“Businesses on both sides of the Atlantic are seriously concerned about the implications of today’s ruling," said the U.S. Chamber of Commerce. "More than 4,400 European and American companies of every size have relied on this agreement to be able to move data seamlessly across the transatlantic economy while providing a high standard of protection for consumers. It is particularly alarming that this longstanding agreement has been invalidated with no discussion of a transition period or guidance regarding how companies should comply with the law while a new agreement is negotiated or as they transition to new mechanisms."
“This could be a disaster for Internet users everywhere and for U.S. Internet companies," said Berin Szoka, pPresident of TechFreedom. “The decision allows European regulators to start building a Great Privacy Wall around Europe to stop data from flowing to the U.S. — not because Facebook or any U.S. company did anything wrong, but because U.S. national security and law enforcement agencies can too easily access private data. It’s a giant roadblock in the way of what has allowed the Internet to flourish: the free flow of information across national borders.”
“The flow of consumer marketing information is essential to the global economy and millions of jobs worldwide," said Christopher Oswald, VP of advocacy
for the Digital Marketing Association. Today’s decision puts at risk an critical avenue for consumers to ensure the privacy and security of their information and the ability of marketers and businesses to effectively provide their customers with information that allows them to access products and services they need and desire."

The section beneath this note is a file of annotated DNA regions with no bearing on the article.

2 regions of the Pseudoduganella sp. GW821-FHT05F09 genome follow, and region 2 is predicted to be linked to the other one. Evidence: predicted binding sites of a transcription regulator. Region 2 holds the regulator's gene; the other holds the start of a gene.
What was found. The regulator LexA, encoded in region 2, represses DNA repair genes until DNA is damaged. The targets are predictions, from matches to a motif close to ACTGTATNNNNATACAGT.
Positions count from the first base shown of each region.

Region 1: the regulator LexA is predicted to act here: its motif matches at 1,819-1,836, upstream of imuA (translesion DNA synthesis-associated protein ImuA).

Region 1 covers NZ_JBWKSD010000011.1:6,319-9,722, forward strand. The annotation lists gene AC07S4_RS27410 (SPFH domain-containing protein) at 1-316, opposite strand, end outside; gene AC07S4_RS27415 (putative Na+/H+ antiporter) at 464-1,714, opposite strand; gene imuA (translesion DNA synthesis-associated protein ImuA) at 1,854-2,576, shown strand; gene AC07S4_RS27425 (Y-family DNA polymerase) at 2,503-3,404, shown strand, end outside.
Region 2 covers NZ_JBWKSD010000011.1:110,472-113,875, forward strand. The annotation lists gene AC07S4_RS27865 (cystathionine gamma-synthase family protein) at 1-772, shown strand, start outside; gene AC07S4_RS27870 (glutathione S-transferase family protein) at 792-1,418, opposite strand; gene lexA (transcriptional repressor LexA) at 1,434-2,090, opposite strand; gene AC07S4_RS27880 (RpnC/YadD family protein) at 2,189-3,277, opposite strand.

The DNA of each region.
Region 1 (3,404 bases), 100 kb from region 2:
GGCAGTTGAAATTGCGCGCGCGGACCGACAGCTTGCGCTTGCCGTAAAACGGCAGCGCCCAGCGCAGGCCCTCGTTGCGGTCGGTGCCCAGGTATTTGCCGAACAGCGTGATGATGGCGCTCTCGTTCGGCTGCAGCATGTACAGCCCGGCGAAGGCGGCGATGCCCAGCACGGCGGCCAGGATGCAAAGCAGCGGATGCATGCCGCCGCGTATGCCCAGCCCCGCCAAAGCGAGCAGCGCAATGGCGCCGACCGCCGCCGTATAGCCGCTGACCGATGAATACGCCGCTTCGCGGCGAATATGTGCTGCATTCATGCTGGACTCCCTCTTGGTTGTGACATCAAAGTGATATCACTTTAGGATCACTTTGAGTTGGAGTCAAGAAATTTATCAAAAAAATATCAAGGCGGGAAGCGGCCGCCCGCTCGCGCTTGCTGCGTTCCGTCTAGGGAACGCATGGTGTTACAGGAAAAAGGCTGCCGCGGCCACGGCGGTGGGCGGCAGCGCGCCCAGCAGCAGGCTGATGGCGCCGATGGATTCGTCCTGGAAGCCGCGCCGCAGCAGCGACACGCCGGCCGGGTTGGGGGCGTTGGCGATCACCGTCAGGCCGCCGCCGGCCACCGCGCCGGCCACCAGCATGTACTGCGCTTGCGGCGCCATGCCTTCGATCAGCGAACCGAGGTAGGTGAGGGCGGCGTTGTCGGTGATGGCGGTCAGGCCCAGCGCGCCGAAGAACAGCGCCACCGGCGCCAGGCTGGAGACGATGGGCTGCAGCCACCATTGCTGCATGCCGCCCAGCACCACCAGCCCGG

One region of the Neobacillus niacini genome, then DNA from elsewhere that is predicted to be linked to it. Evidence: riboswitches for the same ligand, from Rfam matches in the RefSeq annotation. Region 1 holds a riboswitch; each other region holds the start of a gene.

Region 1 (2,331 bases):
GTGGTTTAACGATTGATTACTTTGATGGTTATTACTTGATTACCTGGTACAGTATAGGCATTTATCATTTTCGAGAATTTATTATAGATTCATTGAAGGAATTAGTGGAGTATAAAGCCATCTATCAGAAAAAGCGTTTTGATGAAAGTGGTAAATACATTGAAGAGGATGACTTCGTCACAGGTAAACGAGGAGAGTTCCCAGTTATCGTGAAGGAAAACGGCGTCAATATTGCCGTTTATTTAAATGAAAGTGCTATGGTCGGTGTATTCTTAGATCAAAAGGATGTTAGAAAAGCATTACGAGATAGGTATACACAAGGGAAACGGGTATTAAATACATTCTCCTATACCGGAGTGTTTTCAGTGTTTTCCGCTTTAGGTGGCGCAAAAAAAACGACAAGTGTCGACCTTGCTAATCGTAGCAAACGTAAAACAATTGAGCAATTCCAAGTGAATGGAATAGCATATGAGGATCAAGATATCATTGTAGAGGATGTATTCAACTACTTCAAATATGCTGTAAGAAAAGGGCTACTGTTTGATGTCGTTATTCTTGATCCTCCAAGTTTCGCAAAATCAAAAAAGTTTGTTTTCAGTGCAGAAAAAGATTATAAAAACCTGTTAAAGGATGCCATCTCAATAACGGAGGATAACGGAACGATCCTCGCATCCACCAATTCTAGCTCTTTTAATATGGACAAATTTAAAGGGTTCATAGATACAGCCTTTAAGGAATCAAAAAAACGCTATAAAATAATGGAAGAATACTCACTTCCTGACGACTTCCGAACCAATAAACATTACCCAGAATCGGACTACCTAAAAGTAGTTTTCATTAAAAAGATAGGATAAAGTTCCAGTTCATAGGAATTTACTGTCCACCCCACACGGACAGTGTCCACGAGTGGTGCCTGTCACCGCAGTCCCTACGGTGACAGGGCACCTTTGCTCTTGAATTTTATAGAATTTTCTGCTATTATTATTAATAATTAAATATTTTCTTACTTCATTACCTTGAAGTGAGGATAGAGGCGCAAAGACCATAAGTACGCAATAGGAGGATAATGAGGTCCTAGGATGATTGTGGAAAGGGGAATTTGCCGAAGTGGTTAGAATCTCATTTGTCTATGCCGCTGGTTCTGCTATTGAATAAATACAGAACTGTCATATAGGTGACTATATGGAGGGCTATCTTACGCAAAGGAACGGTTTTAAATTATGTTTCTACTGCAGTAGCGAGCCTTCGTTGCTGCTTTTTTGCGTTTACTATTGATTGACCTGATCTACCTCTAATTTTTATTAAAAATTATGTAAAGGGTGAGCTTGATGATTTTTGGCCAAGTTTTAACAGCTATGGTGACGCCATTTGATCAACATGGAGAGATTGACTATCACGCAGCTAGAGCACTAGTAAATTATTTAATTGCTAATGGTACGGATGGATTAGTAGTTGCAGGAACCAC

Not everyone was waving a red flag.
“Today’s decision that the NSA’s mass surveillance violates Europeans’ human rights is not only a vindication of the NSA’s critics it is also the latest proof that the NSA’s mass surveillance programs, in addition to costing us our privacy, are also ultimately going to cost American businesses billions of dollars in lost global trust," said Kevin Bankston, director of the Open Technology Institute. "Congress’ passage of the USA FREEDOM Act in July, aimed at ending NSA’s bulk collection of Americans’ phone records, was an important victory in the fight for surveillance reform. But only comprehensive reform of the NSA’s massive Internet surveillance programs -- starting with the PRISM program accessing massive amounts of data‘downstream’ in the Internet cloud and the ‘upstream’ spying programs accessing data directly from the Internet’s backbone -- will restore international trust in US companies and protect both America’s digital economy and everyone’s human rights. America literally cannot afford for the NSA’s mass surveillance of the global Internet to continue.”
Consumer Watchdog welcomed the ruling and called for tough new U.S. privacy legislation that would do the job of protecting U.S. and European data it says the harbor was not.
"The Safe Harbor deal was a way for U.S. companies to assert they were honoring key privacy principles and that Europeans’ data would be protected even though U.S. privacy law is much weaker than European law," said John Simpson, Consumer Watchdog’s Privacy Project director. “It’s been clear for years that the Safe Harbor program wasn’t working. Companies self-certified they were complying and there was virtually no enforcement. Today’s court ruling simply recognized that Safe Harbor was a sham that failed to protect Europeans’ data. Now we can move forward to enact meaningful privacy protections that will benefit Americans and Europeans alike.”